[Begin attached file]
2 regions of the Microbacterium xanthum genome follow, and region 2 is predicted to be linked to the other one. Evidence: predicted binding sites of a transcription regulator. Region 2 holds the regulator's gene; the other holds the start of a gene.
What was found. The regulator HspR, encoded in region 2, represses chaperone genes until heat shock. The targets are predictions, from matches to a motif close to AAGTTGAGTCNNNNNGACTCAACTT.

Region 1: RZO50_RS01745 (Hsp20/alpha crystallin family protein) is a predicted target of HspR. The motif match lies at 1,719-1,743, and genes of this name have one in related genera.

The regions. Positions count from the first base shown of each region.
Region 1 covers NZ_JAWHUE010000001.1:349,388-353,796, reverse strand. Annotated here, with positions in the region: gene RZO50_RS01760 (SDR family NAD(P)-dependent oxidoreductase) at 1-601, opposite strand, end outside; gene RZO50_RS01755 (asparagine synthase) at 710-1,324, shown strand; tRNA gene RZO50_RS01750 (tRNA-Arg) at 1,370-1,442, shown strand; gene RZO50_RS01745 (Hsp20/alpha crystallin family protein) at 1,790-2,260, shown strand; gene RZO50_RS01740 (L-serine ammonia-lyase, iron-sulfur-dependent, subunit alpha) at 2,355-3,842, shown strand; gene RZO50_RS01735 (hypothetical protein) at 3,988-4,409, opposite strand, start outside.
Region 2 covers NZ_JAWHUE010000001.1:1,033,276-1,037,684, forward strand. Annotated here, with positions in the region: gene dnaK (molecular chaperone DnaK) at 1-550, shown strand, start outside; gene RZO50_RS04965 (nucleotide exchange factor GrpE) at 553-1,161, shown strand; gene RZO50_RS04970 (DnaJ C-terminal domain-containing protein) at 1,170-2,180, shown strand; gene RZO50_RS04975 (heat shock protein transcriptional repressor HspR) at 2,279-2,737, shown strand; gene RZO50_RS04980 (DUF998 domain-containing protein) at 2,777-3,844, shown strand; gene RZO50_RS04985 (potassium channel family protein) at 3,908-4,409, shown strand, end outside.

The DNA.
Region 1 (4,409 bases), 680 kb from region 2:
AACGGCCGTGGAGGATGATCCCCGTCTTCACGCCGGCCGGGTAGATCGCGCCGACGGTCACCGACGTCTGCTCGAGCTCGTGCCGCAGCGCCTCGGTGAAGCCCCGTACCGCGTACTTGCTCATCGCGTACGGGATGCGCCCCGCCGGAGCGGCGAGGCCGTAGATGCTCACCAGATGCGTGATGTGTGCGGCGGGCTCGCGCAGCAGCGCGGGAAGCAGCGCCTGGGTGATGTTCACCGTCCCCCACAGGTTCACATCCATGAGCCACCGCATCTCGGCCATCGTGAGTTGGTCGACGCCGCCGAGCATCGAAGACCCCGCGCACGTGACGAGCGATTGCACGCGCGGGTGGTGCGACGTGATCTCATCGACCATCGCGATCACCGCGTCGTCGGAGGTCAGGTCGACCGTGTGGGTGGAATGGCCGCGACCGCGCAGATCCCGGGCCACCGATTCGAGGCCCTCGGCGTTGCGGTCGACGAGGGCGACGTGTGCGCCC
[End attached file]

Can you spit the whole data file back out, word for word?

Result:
2 regions of the Microbacterium xanthum genome follow, and region 2 is predicted to be linked to the other one. Evidence: predicted binding sites of a transcription regulator. Region 2 holds the regulator's gene; the other holds the start of a gene.
What was found. The regulator HspR, encoded in region 2, represses chaperone genes until heat shock. The targets are predictions, from matches to a motif close to AAGTTGAGTCNNNNNGACTCAACTT.

Region 1: RZO50_RS01745 (Hsp20/alpha crystallin family protein) is a predicted target of HspR. The motif match lies at 1,719-1,743, and genes of this name have one in related genera.

The regions. Positions count from the first base shown of each region.
Region 1 covers NZ_JAWHUE010000001.1:349,388-353,796, reverse strand. Annotated here, with positions in the region: gene RZO50_RS01760 (SDR family NAD(P)-dependent oxidoreductase) at 1-601, opposite strand, end outside; gene RZO50_RS01755 (asparagine synthase) at 710-1,324, shown strand; tRNA gene RZO50_RS01750 (tRNA-Arg) at 1,370-1,442, shown strand; gene RZO50_RS01745 (Hsp20/alpha crystallin family protein) at 1,790-2,260, shown strand; gene RZO50_RS01740 (L-serine ammonia-lyase, iron-sulfur-dependent, subunit alpha) at 2,355-3,842, shown strand; gene RZO50_RS01735 (hypothetical protein) at 3,988-4,409, opposite strand, start outside.
Region 2 covers NZ_JAWHUE010000001.1:1,033,276-1,037,684, forward strand. Annotated here, with positions in the region: gene dnaK (molecular chaperone DnaK) at 1-550, shown strand, start outside; gene RZO50_RS04965 (nucleotide exchange factor GrpE) at 553-1,161, shown strand; gene RZO50_RS04970 (DnaJ C-terminal domain-containing protein) at 1,170-2,180, shown strand; gene RZO50_RS04975 (heat shock protein transcriptional repressor HspR) at 2,279-2,737, shown strand; gene RZO50_RS04980 (DUF998 domain-containing protein) at 2,777-3,844, shown strand; gene RZO50_RS04985 (potassium channel family protein) at 3,908-4,409, shown strand, end outside.

The DNA.
Region 1 (4,409 bases), 680 kb from region 2:
AACGGCCGTGGAGGATGATCCCCGTCTTCACGCCGGCCGGGTAGATCGCGCCGACGGTCACCGACGTCTGCTCGAGCTCGTGCCGCAGCGCCTCGGTGAAGCCCCGTACCGCGTACTTGCTCATCGCGTACGGGATGCGCCCCGCCGGAGCGGCGAGGCCGTAGATGCTCACCAGATGCGTGATGTGTGCGGCGGGCTCGCGCAGCAGCGCGGGAAGCAGCGCCTGGGTGATGTTCACCGTCCCCCACAGGTTCACATCCATGAGCCACCGCATCTCGGCCATCGTGAGTTGGTCGACGCCGCCGAGCATCGAAGACCCCGCGCACGTGACGAGCGATTGCACGCGCGGGTGGTGCGACGTGATCTCATCGACCATCGCGATCACCGCGTCGTCGGAGGTCAGGTCGACCGTGTGGGTGGAATGGCCGCGACCGCGCAGATCCCGGGCCACCGATTCGAGGCCCTCGGCGTTGCGGTCGACGAGGGCGACGTGTGCGCCC